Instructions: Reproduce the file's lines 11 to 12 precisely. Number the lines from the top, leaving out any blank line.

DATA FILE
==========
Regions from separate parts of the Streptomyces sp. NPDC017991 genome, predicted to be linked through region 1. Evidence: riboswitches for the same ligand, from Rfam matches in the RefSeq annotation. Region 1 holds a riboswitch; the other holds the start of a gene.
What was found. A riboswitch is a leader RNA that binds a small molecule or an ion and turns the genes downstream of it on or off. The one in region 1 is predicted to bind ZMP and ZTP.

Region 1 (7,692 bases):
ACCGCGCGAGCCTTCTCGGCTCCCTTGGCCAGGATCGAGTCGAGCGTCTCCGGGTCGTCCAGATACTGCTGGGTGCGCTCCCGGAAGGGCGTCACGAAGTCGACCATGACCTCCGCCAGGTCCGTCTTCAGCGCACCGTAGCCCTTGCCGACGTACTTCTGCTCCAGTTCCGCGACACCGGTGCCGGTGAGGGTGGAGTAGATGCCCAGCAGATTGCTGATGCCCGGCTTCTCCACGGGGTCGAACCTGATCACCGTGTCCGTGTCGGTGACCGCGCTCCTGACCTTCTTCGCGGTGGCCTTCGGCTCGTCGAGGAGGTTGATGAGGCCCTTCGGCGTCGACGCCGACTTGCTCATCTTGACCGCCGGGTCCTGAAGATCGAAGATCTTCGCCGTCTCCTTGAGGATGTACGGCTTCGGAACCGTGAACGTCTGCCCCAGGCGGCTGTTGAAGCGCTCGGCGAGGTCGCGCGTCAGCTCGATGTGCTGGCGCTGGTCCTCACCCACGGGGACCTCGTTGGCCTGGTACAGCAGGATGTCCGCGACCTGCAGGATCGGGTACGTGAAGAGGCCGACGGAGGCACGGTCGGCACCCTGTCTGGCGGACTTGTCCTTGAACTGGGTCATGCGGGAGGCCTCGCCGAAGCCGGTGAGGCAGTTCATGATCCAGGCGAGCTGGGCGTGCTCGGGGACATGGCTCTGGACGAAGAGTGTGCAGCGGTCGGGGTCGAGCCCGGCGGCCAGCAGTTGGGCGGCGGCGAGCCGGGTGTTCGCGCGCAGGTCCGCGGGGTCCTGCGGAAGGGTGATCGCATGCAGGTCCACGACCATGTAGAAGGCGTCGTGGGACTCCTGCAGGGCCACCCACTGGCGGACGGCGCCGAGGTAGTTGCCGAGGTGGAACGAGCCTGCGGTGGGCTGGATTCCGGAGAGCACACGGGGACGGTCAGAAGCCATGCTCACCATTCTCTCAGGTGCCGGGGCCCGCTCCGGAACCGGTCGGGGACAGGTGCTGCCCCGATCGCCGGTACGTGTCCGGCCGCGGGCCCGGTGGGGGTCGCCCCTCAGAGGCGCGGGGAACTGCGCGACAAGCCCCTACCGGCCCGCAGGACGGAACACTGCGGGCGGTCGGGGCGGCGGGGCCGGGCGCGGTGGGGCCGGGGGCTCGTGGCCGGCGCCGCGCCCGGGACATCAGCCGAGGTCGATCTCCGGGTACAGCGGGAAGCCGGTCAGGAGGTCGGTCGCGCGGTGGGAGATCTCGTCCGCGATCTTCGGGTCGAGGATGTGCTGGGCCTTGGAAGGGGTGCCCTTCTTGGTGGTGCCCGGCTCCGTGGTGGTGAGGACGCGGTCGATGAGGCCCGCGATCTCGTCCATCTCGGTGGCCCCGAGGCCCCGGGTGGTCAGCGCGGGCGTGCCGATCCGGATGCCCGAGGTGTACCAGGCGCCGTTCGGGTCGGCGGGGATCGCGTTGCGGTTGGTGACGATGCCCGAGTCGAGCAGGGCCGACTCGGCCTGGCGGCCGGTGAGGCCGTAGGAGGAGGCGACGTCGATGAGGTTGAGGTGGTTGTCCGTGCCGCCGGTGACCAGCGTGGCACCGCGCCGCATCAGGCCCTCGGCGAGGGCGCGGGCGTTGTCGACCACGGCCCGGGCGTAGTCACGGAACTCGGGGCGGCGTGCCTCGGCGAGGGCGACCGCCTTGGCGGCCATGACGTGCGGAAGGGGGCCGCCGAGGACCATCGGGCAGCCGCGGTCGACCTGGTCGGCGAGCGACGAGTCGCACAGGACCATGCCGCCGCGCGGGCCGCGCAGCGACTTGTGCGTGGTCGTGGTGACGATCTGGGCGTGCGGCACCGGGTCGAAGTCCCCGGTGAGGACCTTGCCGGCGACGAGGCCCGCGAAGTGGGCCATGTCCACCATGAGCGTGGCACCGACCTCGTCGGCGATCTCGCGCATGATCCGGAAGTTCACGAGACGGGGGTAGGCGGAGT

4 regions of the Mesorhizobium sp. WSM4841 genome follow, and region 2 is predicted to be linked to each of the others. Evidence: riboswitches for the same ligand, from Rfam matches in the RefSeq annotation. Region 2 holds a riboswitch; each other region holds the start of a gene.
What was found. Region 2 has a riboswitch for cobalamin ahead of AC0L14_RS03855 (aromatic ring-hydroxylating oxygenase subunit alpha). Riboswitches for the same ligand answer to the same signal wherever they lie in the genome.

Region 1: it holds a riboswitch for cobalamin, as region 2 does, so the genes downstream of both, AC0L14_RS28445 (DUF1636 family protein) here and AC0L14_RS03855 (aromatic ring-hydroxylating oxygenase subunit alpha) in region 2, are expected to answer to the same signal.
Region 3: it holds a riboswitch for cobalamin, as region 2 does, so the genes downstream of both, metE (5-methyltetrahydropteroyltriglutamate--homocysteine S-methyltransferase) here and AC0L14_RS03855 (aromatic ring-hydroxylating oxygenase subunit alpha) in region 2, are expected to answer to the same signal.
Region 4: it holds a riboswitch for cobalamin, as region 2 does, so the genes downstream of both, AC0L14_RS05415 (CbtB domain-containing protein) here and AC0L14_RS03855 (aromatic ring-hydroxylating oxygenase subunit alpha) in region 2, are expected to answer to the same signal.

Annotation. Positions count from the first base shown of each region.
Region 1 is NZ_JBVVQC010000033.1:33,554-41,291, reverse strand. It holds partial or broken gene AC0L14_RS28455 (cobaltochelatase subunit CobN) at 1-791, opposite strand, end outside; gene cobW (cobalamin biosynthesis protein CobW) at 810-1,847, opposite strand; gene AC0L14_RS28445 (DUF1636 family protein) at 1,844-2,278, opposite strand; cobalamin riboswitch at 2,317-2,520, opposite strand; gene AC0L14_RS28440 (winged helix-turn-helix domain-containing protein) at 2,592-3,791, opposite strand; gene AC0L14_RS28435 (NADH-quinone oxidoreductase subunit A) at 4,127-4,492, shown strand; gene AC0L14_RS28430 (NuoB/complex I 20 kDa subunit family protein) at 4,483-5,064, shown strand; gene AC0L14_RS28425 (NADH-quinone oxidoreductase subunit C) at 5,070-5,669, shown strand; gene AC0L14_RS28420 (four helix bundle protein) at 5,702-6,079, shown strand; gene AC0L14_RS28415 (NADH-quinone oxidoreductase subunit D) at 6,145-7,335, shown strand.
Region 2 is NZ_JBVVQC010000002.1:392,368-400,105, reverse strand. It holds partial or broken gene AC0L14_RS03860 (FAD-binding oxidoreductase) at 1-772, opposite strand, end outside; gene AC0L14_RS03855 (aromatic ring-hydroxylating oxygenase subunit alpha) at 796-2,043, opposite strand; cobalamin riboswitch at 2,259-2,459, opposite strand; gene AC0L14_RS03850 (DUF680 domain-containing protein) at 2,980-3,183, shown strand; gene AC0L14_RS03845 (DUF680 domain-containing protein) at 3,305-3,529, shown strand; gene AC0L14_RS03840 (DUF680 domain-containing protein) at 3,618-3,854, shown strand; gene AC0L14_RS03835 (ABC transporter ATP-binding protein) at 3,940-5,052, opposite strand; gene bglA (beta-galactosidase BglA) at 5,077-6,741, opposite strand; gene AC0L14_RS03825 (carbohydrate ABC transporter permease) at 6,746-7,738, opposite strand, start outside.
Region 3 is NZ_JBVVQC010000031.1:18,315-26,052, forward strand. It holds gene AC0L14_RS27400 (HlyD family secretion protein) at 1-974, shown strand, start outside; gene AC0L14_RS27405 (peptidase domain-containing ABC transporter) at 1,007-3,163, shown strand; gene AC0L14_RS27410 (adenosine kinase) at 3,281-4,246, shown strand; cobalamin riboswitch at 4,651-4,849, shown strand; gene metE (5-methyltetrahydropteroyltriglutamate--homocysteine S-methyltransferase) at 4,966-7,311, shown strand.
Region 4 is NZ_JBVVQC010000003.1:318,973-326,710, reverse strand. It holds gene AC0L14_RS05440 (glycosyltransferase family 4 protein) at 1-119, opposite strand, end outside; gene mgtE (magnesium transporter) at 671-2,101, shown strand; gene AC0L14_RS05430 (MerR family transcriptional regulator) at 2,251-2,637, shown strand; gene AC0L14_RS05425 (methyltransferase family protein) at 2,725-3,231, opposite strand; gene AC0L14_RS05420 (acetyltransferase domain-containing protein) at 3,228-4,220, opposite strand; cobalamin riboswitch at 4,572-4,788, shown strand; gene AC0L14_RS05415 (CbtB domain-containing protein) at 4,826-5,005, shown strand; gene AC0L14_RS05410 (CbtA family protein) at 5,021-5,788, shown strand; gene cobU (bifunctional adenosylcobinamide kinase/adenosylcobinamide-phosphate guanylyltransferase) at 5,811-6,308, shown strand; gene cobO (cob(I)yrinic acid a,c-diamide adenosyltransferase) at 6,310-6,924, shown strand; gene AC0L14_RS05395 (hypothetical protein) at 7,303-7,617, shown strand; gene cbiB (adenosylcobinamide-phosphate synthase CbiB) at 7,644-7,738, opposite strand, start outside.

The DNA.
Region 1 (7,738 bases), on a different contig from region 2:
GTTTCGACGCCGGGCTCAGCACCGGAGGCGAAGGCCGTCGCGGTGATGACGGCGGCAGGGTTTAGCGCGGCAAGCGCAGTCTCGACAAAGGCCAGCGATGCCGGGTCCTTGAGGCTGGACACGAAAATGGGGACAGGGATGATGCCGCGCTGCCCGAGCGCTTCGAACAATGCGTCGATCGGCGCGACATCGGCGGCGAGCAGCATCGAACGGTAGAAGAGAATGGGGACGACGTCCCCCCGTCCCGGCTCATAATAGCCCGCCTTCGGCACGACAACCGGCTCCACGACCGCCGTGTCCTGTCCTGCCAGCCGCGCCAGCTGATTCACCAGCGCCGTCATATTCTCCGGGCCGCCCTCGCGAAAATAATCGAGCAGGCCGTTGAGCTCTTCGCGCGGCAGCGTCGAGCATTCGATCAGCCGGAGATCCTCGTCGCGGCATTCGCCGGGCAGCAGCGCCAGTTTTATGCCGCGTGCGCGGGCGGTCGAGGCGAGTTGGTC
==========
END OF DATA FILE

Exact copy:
Region 1 is NZ_JBVVQC010000033.1:33,554-41,291, reverse strand. It holds partial or broken gene AC0L14_RS28455 (cobaltochelatase subunit CobN) at 1-791, opposite strand, end outside; gene cobW (cobalamin biosynthesis protein CobW) at 810-1,847, opposite strand; gene AC0L14_RS28445 (DUF1636 family protein) at 1,844-2,278, opposite strand; cobalamin riboswitch at 2,317-2,520, opposite strand; gene AC0L14_RS28440 (winged helix-turn-helix domain-containing protein) at 2,592-3,791, opposite strand; gene AC0L14_RS28435 (NADH-quinone oxidoreductase subunit A) at 4,127-4,492, shown strand; gene AC0L14_RS28430 (NuoB/complex I 20 kDa subunit family protein) at 4,483-5,064, shown strand; gene AC0L14_RS28425 (NADH-quinone oxidoreductase subunit C) at 5,070-5,669, shown strand; gene AC0L14_RS28420 (four helix bundle protein) at 5,702-6,079, shown strand; gene AC0L14_RS28415 (NADH-quinone oxidoreductase subunit D) at 6,145-7,335, shown strand.
Region 2 is NZ_JBVVQC010000002.1:392,368-400,105, reverse strand. It holds partial or broken gene AC0L14_RS03860 (FAD-binding oxidoreductase) at 1-772, opposite strand, end outside; gene AC0L14_RS03855 (aromatic ring-hydroxylating oxygenase subunit alpha) at 796-2,043, opposite strand; cobalamin riboswitch at 2,259-2,459, opposite strand; gene AC0L14_RS03850 (DUF680 domain-containing protein) at 2,980-3,183, shown strand; gene AC0L14_RS03845 (DUF680 domain-containing protein) at 3,305-3,529, shown strand; gene AC0L14_RS03840 (DUF680 domain-containing protein) at 3,618-3,854, shown strand; gene AC0L14_RS03835 (ABC transporter ATP-binding protein) at 3,940-5,052, opposite strand; gene bglA (beta-galactosidase BglA) at 5,077-6,741, opposite strand; gene AC0L14_RS03825 (carbohydrate ABC transporter permease) at 6,746-7,738, opposite strand, start outside.